Synthesizing Human Motions

Dissertation, Universität Bonn, Apr. 2012
 

Abstract

In this work different data-driven methods for the synthesis of natural human full body motions are presented. My research in this area was based on the following fundamental questions: Suppose we have all the motion capture data ever recorded, how could we use them? What benefits do they offer us? Which applications can arise?

In fact, most of the motion capture data recorded are used for one specific project only and never reused although all these motion data contain valuable information about how human motions look like. To be able to handle a large amount of motion capture data I developed two basic techniques: A method for fast similarity search of single poses and motion sequences and a method for automatic annotation of motion capture data. Based on these two basic techniques three different methods of motion synthesis have been developed.

In the first approach, tensor based multilinear representations are constructed from annotated motion sequences. As will be shown this representation is especially suitable for motion synthesis. In the second approach, given motion sequences are enhanced with respect to missing degrees of freedom using a technique for motion texturing. Here, similar motions are retrieved efficiently from the database, using a novel technique for fast similarity search. This fast motion retrieval was identified as the essential step to use the database as prior-knowledge to drive the synthesis process. Finally a technique for motion synthesis from sparse key frames is introduced. Employing the search algorithm again, a so called motion graph, a structure for motion synthesis is computed on the fly. The result of this synthesis is then refined by the motion texturing approach.

All techniques and algorithms are tested and evaluated on the two largest freely available motion capture databases.

Keywords: motion annotation, motion retrieval, motion synthesis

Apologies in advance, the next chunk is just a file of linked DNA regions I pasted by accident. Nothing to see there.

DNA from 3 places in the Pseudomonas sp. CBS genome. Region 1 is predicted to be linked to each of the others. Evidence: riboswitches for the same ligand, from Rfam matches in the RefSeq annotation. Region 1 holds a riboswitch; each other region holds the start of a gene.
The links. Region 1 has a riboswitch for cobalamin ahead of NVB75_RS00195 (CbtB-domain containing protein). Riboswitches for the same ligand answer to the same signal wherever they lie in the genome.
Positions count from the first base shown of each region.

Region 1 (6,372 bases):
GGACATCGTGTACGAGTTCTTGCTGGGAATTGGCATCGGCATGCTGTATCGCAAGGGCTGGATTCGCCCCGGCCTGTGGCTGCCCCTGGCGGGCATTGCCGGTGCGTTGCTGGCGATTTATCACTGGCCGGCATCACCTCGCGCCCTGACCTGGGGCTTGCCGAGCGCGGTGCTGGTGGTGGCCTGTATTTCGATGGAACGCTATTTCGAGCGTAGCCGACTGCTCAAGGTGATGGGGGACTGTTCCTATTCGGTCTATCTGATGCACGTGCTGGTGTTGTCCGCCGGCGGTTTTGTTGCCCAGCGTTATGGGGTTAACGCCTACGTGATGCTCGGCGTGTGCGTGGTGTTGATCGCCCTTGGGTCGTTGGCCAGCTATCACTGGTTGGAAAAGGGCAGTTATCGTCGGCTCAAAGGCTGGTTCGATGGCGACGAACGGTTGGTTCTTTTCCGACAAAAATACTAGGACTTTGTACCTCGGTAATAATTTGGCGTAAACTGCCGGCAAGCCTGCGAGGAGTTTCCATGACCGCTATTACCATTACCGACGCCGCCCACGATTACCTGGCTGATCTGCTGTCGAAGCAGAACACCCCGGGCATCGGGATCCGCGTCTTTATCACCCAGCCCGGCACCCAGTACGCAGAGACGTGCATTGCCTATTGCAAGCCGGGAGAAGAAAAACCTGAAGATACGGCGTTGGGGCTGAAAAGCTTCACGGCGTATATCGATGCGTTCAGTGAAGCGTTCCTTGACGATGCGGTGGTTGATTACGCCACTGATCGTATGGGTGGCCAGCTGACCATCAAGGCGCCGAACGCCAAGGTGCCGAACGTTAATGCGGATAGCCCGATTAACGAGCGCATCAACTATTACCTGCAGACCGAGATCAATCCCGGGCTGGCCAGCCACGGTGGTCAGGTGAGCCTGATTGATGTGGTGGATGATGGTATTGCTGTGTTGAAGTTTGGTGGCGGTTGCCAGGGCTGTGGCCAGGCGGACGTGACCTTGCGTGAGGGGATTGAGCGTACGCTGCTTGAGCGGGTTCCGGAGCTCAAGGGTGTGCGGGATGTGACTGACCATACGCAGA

Download: http://hss.ulb.uni-bonn.de/2012/2801/2801.htm

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Bibtex

@PHDTHESIS{krueger2012,
    author = {Kr{\"u}ger, Bj{\"o}rn},
     title = {Synthesizing Human Motions},
      type = {Dissertation},
      year = {2012},
     month = apr,
    school = {Universit{\"a}t Bonn},
  keywords = {motion annotation, motion retrieval, motion synthesis},
  abstract = {In this work different data-driven methods for the synthesis of natural human full body motions are
              presented. My research in this area was based on the following fundamental questions:
              Suppose we have all the motion capture data ever recorded, how could we use them?
              What benefits do they offer us?
              Which applications can arise?
              
              In fact, most of the motion capture data recorded are used for one specific project only and never
              reused although all these motion data contain valuable information about how human motions look
              like. To be able to handle a large amount of motion capture data I developed two basic techniques: A
              method for fast similarity search of single poses and motion sequences and a method for automatic
              annotation of motion capture data. Based on these two basic techniques three different methods of
              motion synthesis have been developed.
              
              In the first approach, tensor based multilinear representations are constructed from annotated
              motion sequences. As will be shown this representation is especially suitable for motion synthesis.
              In the second approach, given motion sequences are enhanced with respect to missing degrees of
              freedom using a technique for motion texturing. Here, similar motions are retrieved efficiently from
              the database, using a novel technique for fast similarity search. This fast motion retrieval was
              identified as the essential step to use the database as prior-knowledge to drive the synthesis
              process. Finally a technique for motion synthesis from sparse key frames is introduced. Employing
              the search algorithm again, a so called motion graph, a structure for motion synthesis is computed
              on the fly.
              The result of this synthesis is then refined by the motion texturing approach.
              
              All techniques and algorithms are tested and evaluated on the two largest freely available motion
              capture databases.},
       url = {http://hss.ulb.uni-bonn.de/2012/2801/2801.htm},
urn = {urn:nbn:de:hbz:5N-28011}
}